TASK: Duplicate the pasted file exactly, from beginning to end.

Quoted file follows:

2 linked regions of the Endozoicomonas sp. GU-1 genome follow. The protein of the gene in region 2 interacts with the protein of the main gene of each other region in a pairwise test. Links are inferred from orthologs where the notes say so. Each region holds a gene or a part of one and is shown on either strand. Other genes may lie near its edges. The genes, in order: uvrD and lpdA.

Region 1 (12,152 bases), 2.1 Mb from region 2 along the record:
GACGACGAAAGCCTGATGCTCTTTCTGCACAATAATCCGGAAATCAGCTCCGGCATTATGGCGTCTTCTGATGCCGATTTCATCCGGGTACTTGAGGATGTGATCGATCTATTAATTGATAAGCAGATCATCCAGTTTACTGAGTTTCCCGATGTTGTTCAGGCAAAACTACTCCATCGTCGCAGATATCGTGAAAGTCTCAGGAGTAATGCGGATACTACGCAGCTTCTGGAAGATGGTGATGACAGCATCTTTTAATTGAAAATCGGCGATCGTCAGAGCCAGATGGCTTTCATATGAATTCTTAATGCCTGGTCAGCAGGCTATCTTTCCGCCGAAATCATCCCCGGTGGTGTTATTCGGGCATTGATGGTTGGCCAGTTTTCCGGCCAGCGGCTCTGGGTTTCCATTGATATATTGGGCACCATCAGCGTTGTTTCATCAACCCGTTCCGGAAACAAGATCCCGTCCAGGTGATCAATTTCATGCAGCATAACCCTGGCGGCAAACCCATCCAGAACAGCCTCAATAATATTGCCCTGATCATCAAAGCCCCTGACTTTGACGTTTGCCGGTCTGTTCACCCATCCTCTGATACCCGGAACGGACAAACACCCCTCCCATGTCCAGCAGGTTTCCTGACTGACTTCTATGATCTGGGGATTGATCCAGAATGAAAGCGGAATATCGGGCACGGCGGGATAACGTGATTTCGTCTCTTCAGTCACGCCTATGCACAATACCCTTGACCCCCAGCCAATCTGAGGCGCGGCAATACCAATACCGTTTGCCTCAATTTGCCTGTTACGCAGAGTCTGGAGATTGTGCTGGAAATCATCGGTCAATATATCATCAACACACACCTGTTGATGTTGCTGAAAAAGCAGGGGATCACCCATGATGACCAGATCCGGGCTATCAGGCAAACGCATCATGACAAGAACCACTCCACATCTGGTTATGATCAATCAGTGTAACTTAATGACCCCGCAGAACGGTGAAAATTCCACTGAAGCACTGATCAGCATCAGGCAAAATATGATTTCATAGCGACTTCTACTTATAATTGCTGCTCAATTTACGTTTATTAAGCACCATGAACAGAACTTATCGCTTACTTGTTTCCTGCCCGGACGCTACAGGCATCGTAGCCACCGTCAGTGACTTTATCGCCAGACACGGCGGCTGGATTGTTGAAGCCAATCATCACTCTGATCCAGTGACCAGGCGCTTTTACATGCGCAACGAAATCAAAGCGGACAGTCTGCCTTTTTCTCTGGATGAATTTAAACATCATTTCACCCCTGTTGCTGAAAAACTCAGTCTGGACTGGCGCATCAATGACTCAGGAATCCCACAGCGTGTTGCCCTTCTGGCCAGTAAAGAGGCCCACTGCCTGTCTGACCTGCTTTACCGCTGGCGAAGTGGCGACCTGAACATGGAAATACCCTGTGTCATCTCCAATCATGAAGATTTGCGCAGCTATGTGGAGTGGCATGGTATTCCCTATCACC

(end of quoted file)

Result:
2 linked regions of the Endozoicomonas sp. GU-1 genome follow. The protein of the gene in region 2 interacts with the protein of the main gene of each other region in a pairwise test. Links are inferred from orthologs where the notes say so. Each region holds a gene or a part of one and is shown on either strand. Other genes may lie near its edges. The genes, in order: uvrD and lpdA.

Region 1 (12,152 bases), 2.1 Mb from region 2 along the record:
GACGACGAAAGCCTGATGCTCTTTCTGCACAATAATCCGGAAATCAGCTCCGGCATTATGGCGTCTTCTGATGCCGATTTCATCCGGGTACTTGAGGATGTGATCGATCTATTAATTGATAAGCAGATCATCCAGTTTACTGAGTTTCCCGATGTTGTTCAGGCAAAACTACTCCATCGTCGCAGATATCGTGAAAGTCTCAGGAGTAATGCGGATACTACGCAGCTTCTGGAAGATGGTGATGACAGCATCTTTTAATTGAAAATCGGCGATCGTCAGAGCCAGATGGCTTTCATATGAATTCTTAATGCCTGGTCAGCAGGCTATCTTTCCGCCGAAATCATCCCCGGTGGTGTTATTCGGGCATTGATGGTTGGCCAGTTTTCCGGCCAGCGGCTCTGGGTTTCCATTGATATATTGGGCACCATCAGCGTTGTTTCATCAACCCGTTCCGGAAACAAGATCCCGTCCAGGTGATCAATTTCATGCAGCATAACCCTGGCGGCAAACCCATCCAGAACAGCCTCAATAATATTGCCCTGATCATCAAAGCCCCTGACTTTGACGTTTGCCGGTCTGTTCACCCATCCTCTGATACCCGGAACGGACAAACACCCCTCCCATGTCCAGCAGGTTTCCTGACTGACTTCTATGATCTGGGGATTGATCCAGAATGAAAGCGGAATATCGGGCACGGCGGGATAACGTGATTTCGTCTCTTCAGTCACGCCTATGCACAATACCCTTGACCCCCAGCCAATCTGAGGCGCGGCAATACCAATACCGTTTGCCTCAATTTGCCTGTTACGCAGAGTCTGGAGATTGTGCTGGAAATCATCGGTCAATATATCATCAACACACACCTGTTGATGTTGCTGAAAAAGCAGGGGATCACCCATGATGACCAGATCCGGGCTATCAGGCAAACGCATCATGACAAGAACCACTCCACATCTGGTTATGATCAATCAGTGTAACTTAATGACCCCGCAGAACGGTGAAAATTCCACTGAAGCACTGATCAGCATCAGGCAAAATATGATTTCATAGCGACTTCTACTTATAATTGCTGCTCAATTTACGTTTATTAAGCACCATGAACAGAACTTATCGCTTACTTGTTTCCTGCCCGGACGCTACAGGCATCGTAGCCACCGTCAGTGACTTTATCGCCAGACACGGCGGCTGGATTGTTGAAGCCAATCATCACTCTGATCCAGTGACCAGGCGCTTTTACATGCGCAACGAAATCAAAGCGGACAGTCTGCCTTTTTCTCTGGATGAATTTAAACATCATTTCACCCCTGTTGCTGAAAAACTCAGTCTGGACTGGCGCATCAATGACTCAGGAATCCCACAGCGTGTTGCCCTTCTGGCCAGTAAAGAGGCCCACTGCCTGTCTGACCTGCTTTACCGCTGGCGAAGTGGCGACCTGAACATGGAAATACCCTGTGTCATCTCCAATCATGAAGATTTGCGCAGCTATGTGGAGTGGCATGGTATTCCCTATCACC